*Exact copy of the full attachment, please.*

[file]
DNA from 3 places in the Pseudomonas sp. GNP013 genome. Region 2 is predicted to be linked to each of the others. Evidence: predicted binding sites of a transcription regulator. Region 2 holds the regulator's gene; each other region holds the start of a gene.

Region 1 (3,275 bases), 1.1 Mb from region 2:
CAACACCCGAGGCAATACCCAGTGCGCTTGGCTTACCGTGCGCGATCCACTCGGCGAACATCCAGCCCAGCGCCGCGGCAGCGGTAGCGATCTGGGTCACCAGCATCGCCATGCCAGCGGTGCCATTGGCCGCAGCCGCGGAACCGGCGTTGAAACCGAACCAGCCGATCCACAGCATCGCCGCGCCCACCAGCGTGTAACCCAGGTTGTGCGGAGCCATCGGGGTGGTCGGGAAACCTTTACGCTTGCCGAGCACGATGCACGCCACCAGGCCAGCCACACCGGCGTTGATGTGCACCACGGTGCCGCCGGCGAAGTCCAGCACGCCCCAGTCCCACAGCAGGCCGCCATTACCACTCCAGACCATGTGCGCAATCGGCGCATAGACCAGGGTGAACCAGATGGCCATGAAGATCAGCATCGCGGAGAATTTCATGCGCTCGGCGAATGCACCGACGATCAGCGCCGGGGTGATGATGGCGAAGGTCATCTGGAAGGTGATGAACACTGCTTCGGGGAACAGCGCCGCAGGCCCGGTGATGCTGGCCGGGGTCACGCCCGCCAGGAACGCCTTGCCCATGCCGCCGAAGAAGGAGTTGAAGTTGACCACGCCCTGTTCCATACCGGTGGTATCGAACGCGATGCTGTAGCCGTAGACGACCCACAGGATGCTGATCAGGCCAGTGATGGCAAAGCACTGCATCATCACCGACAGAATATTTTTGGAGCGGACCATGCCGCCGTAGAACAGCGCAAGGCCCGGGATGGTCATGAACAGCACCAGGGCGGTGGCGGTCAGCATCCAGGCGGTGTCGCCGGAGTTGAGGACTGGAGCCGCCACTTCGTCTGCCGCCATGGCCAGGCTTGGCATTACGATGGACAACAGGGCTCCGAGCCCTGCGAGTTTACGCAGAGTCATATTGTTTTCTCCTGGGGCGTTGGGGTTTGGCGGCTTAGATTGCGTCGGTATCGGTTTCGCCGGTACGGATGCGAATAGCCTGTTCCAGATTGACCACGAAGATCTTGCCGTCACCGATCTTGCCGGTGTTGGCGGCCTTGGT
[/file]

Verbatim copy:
DNA from 3 places in the Pseudomonas sp. GNP013 genome. Region 2 is predicted to be linked to each of the others. Evidence: predicted binding sites of a transcription regulator. Region 2 holds the regulator's gene; each other region holds the start of a gene.

Region 1 (3,275 bases), 1.1 Mb from region 2:
CAACACCCGAGGCAATACCCAGTGCGCTTGGCTTACCGTGCGCGATCCACTCGGCGAACATCCAGCCCAGCGCCGCGGCAGCGGTAGCGATCTGGGTCACCAGCATCGCCATGCCAGCGGTGCCATTGGCCGCAGCCGCGGAACCGGCGTTGAAACCGAACCAGCCGATCCACAGCATCGCCGCGCCCACCAGCGTGTAACCCAGGTTGTGCGGAGCCATCGGGGTGGTCGGGAAACCTTTACGCTTGCCGAGCACGATGCACGCCACCAGGCCAGCCACACCGGCGTTGATGTGCACCACGGTGCCGCCGGCGAAGTCCAGCACGCCCCAGTCCCACAGCAGGCCGCCATTACCACTCCAGACCATGTGCGCAATCGGCGCATAGACCAGGGTGAACCAGATGGCCATGAAGATCAGCATCGCGGAGAATTTCATGCGCTCGGCGAATGCACCGACGATCAGCGCCGGGGTGATGATGGCGAAGGTCATCTGGAAGGTGATGAACACTGCTTCGGGGAACAGCGCCGCAGGCCCGGTGATGCTGGCCGGGGTCACGCCCGCCAGGAACGCCTTGCCCATGCCGCCGAAGAAGGAGTTGAAGTTGACCACGCCCTGTTCCATACCGGTGGTATCGAACGCGATGCTGTAGCCGTAGACGACCCACAGGATGCTGATCAGGCCAGTGATGGCAAAGCACTGCATCATCACCGACAGAATATTTTTGGAGCGGACCATGCCGCCGTAGAACAGCGCAAGGCCCGGGATGGTCATGAACAGCACCAGGGCGGTGGCGGTCAGCATCCAGGCGGTGTCGCCGGAGTTGAGGACTGGAGCCGCCACTTCGTCTGCCGCCATGGCCAGGCTTGGCATTACGATGGACAACAGGGCTCCGAGCCCTGCGAGTTTACGCAGAGTCATATTGTTTTCTCCTGGGGCGTTGGGGTTTGGCGGCTTAGATTGCGTCGGTATCGGTTTCGCCGGTACGGATGCGAATAGCCTGTTCCAGATTGACCACGAAGATCTTGCCGTCACCGATCTTGCCGGTGTTGGCGGCCTTGGT